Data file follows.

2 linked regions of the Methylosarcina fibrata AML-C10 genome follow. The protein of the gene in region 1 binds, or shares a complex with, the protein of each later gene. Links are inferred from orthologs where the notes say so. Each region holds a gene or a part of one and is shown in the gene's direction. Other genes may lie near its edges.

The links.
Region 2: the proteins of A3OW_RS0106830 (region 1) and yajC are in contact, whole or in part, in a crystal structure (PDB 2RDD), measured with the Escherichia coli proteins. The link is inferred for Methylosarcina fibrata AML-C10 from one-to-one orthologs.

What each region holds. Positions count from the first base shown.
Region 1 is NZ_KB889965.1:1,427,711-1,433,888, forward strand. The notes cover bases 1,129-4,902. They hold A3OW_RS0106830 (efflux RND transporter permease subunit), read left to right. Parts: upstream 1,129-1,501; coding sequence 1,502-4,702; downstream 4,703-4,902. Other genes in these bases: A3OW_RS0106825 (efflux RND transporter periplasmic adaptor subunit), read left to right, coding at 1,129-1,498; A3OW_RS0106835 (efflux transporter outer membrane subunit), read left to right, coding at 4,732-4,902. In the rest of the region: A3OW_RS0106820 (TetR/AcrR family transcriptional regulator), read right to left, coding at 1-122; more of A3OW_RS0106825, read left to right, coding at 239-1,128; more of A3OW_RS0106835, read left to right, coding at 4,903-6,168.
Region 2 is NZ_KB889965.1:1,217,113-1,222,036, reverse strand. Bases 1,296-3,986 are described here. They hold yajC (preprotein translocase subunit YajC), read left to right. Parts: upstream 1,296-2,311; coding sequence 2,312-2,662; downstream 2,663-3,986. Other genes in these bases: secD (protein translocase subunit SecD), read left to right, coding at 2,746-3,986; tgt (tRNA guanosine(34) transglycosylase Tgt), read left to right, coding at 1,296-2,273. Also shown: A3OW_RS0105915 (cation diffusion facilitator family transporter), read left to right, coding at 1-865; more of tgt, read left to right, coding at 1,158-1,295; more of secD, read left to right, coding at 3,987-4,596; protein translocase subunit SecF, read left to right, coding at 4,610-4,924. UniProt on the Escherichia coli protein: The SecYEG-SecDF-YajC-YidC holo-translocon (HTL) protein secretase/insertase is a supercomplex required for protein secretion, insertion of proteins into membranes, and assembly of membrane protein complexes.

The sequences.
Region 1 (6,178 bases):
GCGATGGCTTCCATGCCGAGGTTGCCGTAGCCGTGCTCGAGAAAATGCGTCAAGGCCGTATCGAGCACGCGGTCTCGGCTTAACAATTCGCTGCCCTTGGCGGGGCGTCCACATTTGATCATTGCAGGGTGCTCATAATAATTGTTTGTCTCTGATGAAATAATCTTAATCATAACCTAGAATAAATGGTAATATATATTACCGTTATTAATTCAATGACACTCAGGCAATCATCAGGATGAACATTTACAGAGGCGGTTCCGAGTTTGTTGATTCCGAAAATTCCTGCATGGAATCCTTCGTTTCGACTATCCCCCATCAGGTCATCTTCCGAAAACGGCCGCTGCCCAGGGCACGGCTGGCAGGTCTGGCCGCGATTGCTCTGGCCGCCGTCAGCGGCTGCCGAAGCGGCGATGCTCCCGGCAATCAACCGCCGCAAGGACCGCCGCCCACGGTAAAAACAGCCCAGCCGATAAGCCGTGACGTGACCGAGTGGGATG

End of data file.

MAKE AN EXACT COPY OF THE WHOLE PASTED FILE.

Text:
2 linked regions of the Methylosarcina fibrata AML-C10 genome follow. The protein of the gene in region 1 binds, or shares a complex with, the protein of each later gene. Links are inferred from orthologs where the notes say so. Each region holds a gene or a part of one and is shown in the gene's direction. Other genes may lie near its edges.

The links.
Region 2: the proteins of A3OW_RS0106830 (region 1) and yajC are in contact, whole or in part, in a crystal structure (PDB 2RDD), measured with the Escherichia coli proteins. The link is inferred for Methylosarcina fibrata AML-C10 from one-to-one orthologs.

What each region holds. Positions count from the first base shown.
Region 1 is NZ_KB889965.1:1,427,711-1,433,888, forward strand. The notes cover bases 1,129-4,902. They hold A3OW_RS0106830 (efflux RND transporter permease subunit), read left to right. Parts: upstream 1,129-1,501; coding sequence 1,502-4,702; downstream 4,703-4,902. Other genes in these bases: A3OW_RS0106825 (efflux RND transporter periplasmic adaptor subunit), read left to right, coding at 1,129-1,498; A3OW_RS0106835 (efflux transporter outer membrane subunit), read left to right, coding at 4,732-4,902. In the rest of the region: A3OW_RS0106820 (TetR/AcrR family transcriptional regulator), read right to left, coding at 1-122; more of A3OW_RS0106825, read left to right, coding at 239-1,128; more of A3OW_RS0106835, read left to right, coding at 4,903-6,168.
Region 2 is NZ_KB889965.1:1,217,113-1,222,036, reverse strand. Bases 1,296-3,986 are described here. They hold yajC (preprotein translocase subunit YajC), read left to right. Parts: upstream 1,296-2,311; coding sequence 2,312-2,662; downstream 2,663-3,986. Other genes in these bases: secD (protein translocase subunit SecD), read left to right, coding at 2,746-3,986; tgt (tRNA guanosine(34) transglycosylase Tgt), read left to right, coding at 1,296-2,273. Also shown: A3OW_RS0105915 (cation diffusion facilitator family transporter), read left to right, coding at 1-865; more of tgt, read left to right, coding at 1,158-1,295; more of secD, read left to right, coding at 3,987-4,596; protein translocase subunit SecF, read left to right, coding at 4,610-4,924. UniProt on the Escherichia coli protein: The SecYEG-SecDF-YajC-YidC holo-translocon (HTL) protein secretase/insertase is a supercomplex required for protein secretion, insertion of proteins into membranes, and assembly of membrane protein complexes.

The sequences.
Region 1 (6,178 bases):
GCGATGGCTTCCATGCCGAGGTTGCCGTAGCCGTGCTCGAGAAAATGCGTCAAGGCCGTATCGAGCACGCGGTCTCGGCTTAACAATTCGCTGCCCTTGGCGGGGCGTCCACATTTGATCATTGCAGGGTGCTCATAATAATTGTTTGTCTCTGATGAAATAATCTTAATCATAACCTAGAATAAATGGTAATATATATTACCGTTATTAATTCAATGACACTCAGGCAATCATCAGGATGAACATTTACAGAGGCGGTTCCGAGTTTGTTGATTCCGAAAATTCCTGCATGGAATCCTTCGTTTCGACTATCCCCCATCAGGTCATCTTCCGAAAACGGCCGCTGCCCAGGGCACGGCTGGCAGGTCTGGCCGCGATTGCTCTGGCCGCCGTCAGCGGCTGCCGAAGCGGCGATGCTCCCGGCAATCAACCGCCGCAAGGACCGCCGCCCACGGTAAAAACAGCCCAGCCGATAAGCCGTGACGTGACCGAGTGGGATG